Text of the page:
As far as longevity, the only complaint I've ever received from anyone was someone trying to remove my wrap. Wanted to know what the heck I used to glue it down with? I just told him I don't install my wraps to be easily removed. ;)
Learning to remove the wrap glued with white glue is another challenge for another day.
 

cueman

AzB Gold Member
Gold Member
Silver Member
Xz9O3Sk.jpg


This is what I use titebond wood glue for. Seamless transition at the two mating parts. (disclaimer: may not work with all materials)

In the mid 2000's I had the pleasure of being at an east coast FL builders shop. While I was there we were looking over some of his work and I asked the question "how did you make the seam to, seemingly disappear and get the end channels so perfect on this leather wrap?" I'll give you the same three word answer I was told...Elmers white glue. The only other thing that was said about it was his suggestion to make sure you don't use too much water on the seam when doing your clean up. After seeing with my own two eyes I knew what was now possible.
I'll pass that along to you because it was the only outside help I received on subject. The only other thing I did was figured out a way to cut the leather wrap seam and end channel length to size with a perfect fit before gluing it in. Makes thing so much easier on the installation side cause your not fighting with a wrap jig during the gluing process.
As far as longevity, the only complaint I've ever received from anyone was someone trying to remove my wrap. Wanted to know what the heck I used to glue it down with? I just told him I don't install my wraps to be easily removed. ;)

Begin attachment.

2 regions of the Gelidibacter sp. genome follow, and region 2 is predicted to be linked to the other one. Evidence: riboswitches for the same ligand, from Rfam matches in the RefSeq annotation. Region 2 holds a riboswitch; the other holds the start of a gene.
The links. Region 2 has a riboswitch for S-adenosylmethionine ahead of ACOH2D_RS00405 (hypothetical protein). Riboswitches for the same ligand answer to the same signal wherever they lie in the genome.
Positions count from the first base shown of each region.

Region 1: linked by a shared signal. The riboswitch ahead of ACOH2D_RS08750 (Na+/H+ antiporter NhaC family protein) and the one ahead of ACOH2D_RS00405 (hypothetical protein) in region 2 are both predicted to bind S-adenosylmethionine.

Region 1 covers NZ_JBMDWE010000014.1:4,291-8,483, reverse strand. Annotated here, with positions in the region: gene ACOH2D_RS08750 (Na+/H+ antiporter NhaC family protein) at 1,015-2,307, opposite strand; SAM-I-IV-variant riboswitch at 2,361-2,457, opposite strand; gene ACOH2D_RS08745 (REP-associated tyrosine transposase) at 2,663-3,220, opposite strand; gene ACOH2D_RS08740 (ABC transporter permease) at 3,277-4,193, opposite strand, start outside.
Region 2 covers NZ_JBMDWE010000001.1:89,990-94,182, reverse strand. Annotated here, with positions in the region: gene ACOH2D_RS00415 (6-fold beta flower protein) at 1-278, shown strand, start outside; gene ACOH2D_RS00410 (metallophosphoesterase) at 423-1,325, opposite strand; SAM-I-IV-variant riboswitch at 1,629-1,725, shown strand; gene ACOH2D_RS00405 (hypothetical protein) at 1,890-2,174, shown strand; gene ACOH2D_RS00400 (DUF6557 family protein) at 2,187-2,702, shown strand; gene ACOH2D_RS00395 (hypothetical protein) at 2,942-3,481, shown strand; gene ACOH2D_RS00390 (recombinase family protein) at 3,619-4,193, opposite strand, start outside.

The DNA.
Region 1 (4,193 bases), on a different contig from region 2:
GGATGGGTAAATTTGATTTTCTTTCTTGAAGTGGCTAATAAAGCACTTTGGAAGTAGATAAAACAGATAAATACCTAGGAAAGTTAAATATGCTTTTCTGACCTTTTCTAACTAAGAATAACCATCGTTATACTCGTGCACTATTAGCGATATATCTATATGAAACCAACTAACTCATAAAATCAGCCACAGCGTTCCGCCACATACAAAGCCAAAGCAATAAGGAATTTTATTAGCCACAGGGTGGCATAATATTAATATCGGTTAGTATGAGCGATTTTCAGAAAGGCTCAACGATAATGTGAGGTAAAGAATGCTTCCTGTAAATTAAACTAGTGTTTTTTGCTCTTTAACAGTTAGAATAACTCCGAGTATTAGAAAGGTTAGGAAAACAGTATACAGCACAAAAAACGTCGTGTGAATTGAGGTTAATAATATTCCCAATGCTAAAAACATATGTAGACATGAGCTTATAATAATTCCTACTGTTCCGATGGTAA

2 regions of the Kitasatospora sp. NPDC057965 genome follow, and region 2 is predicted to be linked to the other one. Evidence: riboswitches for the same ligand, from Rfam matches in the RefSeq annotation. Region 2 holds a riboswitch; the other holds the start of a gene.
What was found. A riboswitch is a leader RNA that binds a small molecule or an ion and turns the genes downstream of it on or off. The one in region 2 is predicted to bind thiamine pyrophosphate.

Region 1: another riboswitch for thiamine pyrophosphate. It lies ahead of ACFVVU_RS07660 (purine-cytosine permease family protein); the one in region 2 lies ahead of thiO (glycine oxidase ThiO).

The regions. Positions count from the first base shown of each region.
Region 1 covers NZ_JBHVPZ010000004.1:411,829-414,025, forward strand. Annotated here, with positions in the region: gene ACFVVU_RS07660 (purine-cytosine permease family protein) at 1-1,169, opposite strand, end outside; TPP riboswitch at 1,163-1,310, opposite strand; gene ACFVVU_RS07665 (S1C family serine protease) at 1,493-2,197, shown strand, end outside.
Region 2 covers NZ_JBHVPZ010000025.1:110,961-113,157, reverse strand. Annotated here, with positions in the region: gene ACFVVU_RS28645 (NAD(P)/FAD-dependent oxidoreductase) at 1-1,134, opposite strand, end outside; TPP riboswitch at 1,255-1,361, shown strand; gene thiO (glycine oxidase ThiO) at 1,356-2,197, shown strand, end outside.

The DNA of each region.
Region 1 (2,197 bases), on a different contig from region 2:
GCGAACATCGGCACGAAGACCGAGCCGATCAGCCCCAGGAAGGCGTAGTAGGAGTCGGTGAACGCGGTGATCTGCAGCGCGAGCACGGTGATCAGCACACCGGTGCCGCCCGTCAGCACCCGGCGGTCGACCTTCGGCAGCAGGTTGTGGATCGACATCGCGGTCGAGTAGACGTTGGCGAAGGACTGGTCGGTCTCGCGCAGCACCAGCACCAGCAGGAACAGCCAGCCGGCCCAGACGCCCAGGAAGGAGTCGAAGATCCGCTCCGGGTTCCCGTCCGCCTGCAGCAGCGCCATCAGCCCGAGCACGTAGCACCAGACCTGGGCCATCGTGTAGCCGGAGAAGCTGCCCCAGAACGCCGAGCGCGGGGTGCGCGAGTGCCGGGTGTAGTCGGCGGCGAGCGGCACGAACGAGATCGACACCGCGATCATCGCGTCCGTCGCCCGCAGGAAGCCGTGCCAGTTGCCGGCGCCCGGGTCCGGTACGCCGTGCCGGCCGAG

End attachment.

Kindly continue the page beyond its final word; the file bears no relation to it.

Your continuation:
Learning to remove the wrap glued with white glue is another challenge for another day.

I used wood glue and white glue on some of my early wraps. I also tried wrapping with tape and paper then cut the seam and use as a template. Then I figured out how to cut each side of the seam separately with a guide and abandoned the paper template. I also started using contact cement.
 

BarenbruggeCues

Unregistered User
Silver Member
I used wood glue and white glue on some of my early wraps. I also tried wrapping with tape and paper then cut the seam and use as a template. Then I figured out how to cut each side of the seam separately with a guide and abandoned the paper template. I also started using contact cement.

No paper templates here...or any type of template for that matter. Cutting the seam one side at a time and not trying to cut it with an overlap is paramount. I've been doing this using the unique wrap magic fixture I got from you. One of the best cue work investments I've ever made. Built like a tank and works like the energizer bunny. ;)
 

CuesRus1973

AzB Silver Member
Silver Member
So I installed anther leather wrap over the weekend and as usual I used contract cement. However this time I had a tough time fighting the cc. Didn't want to setup correctly, not sure if it was the cc, they thinner, the humidity, or everything. Not to mention the smell. Anyway, I remember reading somewhere that some folks use white clue to install leather wraps.

Thoughts on the topic? Pro's and con's? Tips and tricks?

thanks!

I've never heard of using white glue for leather, but there is little better than white glue for linen. I could be wrong, often I am, but I don't think it would hold leather very well at all.
 

JoeyInCali

AzB Silver Member
Silver Member
I've never heard of using white glue for leather, but there is little better than white glue for linen. I could be wrong, often I am, but I don't think it would hold leather very well at all.

It's so strong, it would pull purpleheart and chip it.
 

rhinobywilhite

AzB Silver Member
Silver Member
I've never heard of using white glue for leather, but there is little better than white glue for linen. I could be wrong, often I am, but I don't think it would hold leather very well at all.

Try it.You will never question its holding ability after it has completely dried.

It works great.
 

Canadian cue

AzB Silver Member
Silver Member